by John V. Fox and Carolee Colter, Seattle Displacement Coalition – November 15, 2014
We’re now just one year from electing seven councilmembers under the new district election system overwhelmingly approved by voters in 2013. For the first time in a century, voters will have someone from their own area of the city officially representing them at City Hall. Only two Council seats will be filled by a citywide “at large” vote.
A growing list of candidates has filed or expressed interest in running for a district seat. So far, we’re not sure there’s a marked change in the calibre of candidates.
First there are born-again incumbents who under our previous at-large system have a long history of representing downtown and development interests. Suddenly they’re telling us they really care about neighborhoods, Then there are out-of-the-blue ‘newbies’ with near zero experience working with neighborhoods– seemingly driven by the desire to see their name in lights. Finally there are the well-intentioned who we fear lack the gravitas, know-how or resources to ever get elected.
Where we’re seeing the impact of district election is the messaging–more direct appeals and actions speaking directly to neighborhood needs in communities the candidates seek to represent. A year ago, the current Council wouldn’t have even considered, let alone approved, housing linkage fees soon to be required of developers when they build in Seattle. We think these fees are set too low but still they would have been out of the question before district elections. Nor would councilmembers a year ago have approved legislation regulating microhousing in our neighborhoods. All nine current councilmembers recently signed a joint letter opposing Seattle Housing Authority’s plan to raise rents on hundreds of public housing residents.
Councilmember Harrell must run in the second district in 2015 and it’s no coincidence he opposed the recent upzone of the Mt Baker neighbourhood in the heart of that district. Councilmember O’Brien who has for years led the charge for runaway growth and giving developers free rein, played a key role in brokering both the new microhousing legislation and developer linkage fees.
All incumbents seeking election to the new district seats appear to be trying to reinvent themselves to some degree as the “neighborhood candidate.” They’d better. A recent citywide poll indicated the popularity of all them, except Sawant and Licata, was miserably low.
Meanwhile the new candidates who’ve already declared are clearly appealing to neighborhood basics like police and sidewalks. So in this sense change is already afoot.
While getting back to the “basics’ will certainly attract voters, we believe the easiest path to election to the new district seats is to run on a platform calling for limiting runaway growth, making developers pay their fair share and ensuring a fairer distribution of the city’s resources.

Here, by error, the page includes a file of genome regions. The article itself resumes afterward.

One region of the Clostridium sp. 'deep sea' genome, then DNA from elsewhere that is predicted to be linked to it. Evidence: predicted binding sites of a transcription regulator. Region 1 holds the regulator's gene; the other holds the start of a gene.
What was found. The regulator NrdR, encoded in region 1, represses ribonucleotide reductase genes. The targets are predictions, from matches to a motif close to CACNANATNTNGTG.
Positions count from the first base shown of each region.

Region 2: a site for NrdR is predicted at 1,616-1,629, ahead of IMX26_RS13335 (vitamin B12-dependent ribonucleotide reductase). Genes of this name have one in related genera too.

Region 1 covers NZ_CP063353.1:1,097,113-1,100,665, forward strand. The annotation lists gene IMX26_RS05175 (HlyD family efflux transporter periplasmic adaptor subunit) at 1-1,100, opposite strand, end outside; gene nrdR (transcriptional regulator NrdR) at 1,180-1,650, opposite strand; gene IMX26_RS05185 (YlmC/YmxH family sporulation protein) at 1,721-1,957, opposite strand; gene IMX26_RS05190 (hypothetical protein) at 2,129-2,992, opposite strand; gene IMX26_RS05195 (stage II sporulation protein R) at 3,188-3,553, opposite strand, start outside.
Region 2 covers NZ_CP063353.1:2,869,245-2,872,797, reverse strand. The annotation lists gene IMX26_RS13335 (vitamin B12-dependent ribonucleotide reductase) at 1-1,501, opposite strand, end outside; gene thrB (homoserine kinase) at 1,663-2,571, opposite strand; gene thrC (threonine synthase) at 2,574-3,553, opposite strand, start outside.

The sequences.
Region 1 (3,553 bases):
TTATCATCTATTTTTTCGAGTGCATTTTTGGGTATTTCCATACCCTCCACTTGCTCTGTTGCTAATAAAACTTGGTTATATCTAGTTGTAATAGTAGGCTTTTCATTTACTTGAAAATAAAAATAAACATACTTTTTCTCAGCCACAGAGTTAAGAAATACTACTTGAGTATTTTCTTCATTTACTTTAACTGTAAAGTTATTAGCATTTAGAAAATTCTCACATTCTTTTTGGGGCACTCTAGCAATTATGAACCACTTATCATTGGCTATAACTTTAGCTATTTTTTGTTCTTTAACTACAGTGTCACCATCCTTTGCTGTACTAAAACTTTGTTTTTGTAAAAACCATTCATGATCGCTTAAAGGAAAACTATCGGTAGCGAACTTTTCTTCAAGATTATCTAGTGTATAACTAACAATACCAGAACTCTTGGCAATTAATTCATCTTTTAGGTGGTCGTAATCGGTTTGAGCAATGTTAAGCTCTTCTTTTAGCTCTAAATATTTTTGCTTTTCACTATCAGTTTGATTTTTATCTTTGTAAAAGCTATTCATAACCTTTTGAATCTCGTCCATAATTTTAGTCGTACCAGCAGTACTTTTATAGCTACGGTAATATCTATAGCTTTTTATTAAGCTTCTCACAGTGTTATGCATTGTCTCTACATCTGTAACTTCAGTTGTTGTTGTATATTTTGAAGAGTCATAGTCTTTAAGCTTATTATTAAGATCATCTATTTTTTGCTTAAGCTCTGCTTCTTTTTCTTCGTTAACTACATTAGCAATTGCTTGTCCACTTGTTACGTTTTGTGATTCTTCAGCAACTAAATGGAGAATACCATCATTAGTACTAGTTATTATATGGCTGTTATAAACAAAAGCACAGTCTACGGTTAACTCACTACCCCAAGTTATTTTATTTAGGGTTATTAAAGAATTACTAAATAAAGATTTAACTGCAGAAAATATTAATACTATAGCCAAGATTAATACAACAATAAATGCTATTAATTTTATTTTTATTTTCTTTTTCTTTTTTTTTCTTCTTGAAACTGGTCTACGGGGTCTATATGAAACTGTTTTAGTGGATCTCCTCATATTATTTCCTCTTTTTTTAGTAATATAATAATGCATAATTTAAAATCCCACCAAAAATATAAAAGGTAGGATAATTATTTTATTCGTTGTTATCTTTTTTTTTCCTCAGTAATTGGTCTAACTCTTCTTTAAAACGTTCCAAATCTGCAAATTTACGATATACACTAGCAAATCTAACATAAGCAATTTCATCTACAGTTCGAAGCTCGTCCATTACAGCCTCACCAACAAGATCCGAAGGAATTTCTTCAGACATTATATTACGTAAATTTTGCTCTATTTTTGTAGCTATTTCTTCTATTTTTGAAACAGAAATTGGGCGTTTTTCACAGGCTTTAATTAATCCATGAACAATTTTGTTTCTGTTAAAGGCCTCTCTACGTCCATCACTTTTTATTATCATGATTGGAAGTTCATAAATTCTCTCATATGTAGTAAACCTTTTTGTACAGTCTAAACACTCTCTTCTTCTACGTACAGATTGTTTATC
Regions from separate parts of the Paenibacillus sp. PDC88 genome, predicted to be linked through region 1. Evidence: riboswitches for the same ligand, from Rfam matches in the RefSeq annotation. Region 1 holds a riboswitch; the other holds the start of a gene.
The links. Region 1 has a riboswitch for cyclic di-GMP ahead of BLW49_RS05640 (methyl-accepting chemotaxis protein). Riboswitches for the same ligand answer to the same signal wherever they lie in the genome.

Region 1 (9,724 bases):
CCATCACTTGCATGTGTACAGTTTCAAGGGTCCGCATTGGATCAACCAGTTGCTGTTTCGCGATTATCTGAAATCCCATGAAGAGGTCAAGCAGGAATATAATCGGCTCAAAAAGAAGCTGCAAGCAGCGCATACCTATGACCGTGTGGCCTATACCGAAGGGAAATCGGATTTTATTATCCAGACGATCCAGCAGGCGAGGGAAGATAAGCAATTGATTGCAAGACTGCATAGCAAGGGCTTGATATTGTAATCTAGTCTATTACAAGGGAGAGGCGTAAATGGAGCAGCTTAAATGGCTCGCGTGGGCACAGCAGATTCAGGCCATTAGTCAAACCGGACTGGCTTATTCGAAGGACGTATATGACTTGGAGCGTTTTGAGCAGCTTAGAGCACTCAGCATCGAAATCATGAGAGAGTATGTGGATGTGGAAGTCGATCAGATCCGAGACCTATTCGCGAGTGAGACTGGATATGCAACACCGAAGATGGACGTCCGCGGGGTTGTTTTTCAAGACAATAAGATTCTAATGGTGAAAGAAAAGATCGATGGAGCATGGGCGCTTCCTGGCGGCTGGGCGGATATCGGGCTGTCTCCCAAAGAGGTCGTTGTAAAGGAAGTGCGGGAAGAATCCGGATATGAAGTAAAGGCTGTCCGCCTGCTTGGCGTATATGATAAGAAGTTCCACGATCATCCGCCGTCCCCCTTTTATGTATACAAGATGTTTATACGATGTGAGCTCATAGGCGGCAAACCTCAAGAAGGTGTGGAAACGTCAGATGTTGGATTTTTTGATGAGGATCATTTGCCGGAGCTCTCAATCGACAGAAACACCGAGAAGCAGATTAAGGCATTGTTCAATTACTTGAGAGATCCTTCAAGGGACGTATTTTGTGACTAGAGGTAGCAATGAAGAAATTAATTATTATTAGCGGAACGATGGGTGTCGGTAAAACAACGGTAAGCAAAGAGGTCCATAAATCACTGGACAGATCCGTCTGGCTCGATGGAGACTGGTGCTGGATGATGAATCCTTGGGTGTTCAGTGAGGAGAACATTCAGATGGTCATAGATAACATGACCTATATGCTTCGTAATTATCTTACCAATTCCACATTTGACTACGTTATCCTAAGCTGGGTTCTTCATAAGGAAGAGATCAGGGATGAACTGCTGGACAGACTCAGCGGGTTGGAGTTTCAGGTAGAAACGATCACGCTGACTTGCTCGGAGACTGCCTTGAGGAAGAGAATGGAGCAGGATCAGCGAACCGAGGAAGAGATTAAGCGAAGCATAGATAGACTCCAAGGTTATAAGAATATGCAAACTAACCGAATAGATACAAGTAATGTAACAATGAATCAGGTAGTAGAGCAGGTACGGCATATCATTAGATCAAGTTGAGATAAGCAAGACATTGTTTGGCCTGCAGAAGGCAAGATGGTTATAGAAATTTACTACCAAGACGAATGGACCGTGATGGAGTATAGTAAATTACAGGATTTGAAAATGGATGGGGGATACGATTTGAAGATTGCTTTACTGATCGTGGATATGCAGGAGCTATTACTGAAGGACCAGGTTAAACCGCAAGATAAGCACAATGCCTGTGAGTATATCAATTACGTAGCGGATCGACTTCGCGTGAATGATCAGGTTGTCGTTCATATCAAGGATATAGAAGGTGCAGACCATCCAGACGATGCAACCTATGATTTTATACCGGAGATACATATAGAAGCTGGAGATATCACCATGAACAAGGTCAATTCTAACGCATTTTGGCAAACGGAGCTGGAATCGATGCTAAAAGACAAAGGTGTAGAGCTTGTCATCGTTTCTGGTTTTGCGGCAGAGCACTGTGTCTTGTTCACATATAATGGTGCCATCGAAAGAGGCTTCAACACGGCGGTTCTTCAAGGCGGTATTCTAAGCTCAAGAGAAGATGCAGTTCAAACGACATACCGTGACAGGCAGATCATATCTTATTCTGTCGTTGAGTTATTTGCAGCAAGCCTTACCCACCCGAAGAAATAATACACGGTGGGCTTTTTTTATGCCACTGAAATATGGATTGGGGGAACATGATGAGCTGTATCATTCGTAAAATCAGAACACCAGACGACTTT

So far, however, no one has stepped up to grab this mantle. We’ve said all along that district elections aren’t a panacea but an unprecedented opportunity for our neighborhoods and the cause of economic justice. The playing field has been levelled so we can compete on even terms with downtown, corporate, developer and special interest-backed candidates.
But we have to “seize the moment”. We can’t just wait for good candidates to jump in. That means recruiting and actively backing people who are “winnable” and who embrace a progressive and neighborhood-based agenda. By “actively backing”, we mean supporting candidates not only with volunteers but with our dollars.
We’re involved right now – and that’s what the Coalition for an Affordable, Livable Seattle is all about – in creating a broad grassroots coalition of tenant, housing, neighborhood, senior, progressive labor and small business people, in setting an agenda and then holding candidates accountable to that agenda.
Moreover, we’d like to see some kind of PAC that can raise at least $100,000, hold candidate forums in the districts, interview and evaluate candidates, then most importantly, put money into direct mails and materials to get their message out to every voter.
Seattle is now one of the most expensive cities in the country, with the most rapidly rising rents. Thousands of low-income and working people are being forced from their homes and the city due to runaway growth and development. There are 9000 to 10,000 homeless on any given night. The unique physical character of our city – our open space, parks, tree canopy, urban streams – is under siege. To a large degree we have our current councilmembers to thank for that and a now defunct at-large election system has kept them in far too long.
For the first time we have the opportunity not only to get back to the basics that people at the neighborhood level care about, but also (and most importantly for us) to make strides toward economic justice.
What districts have done is create this remarkable opportunity, but it’s really up to us to grab it—to get more effectively organized and geared up for 2015 to elect people who share these progressive goals. Let’s do it!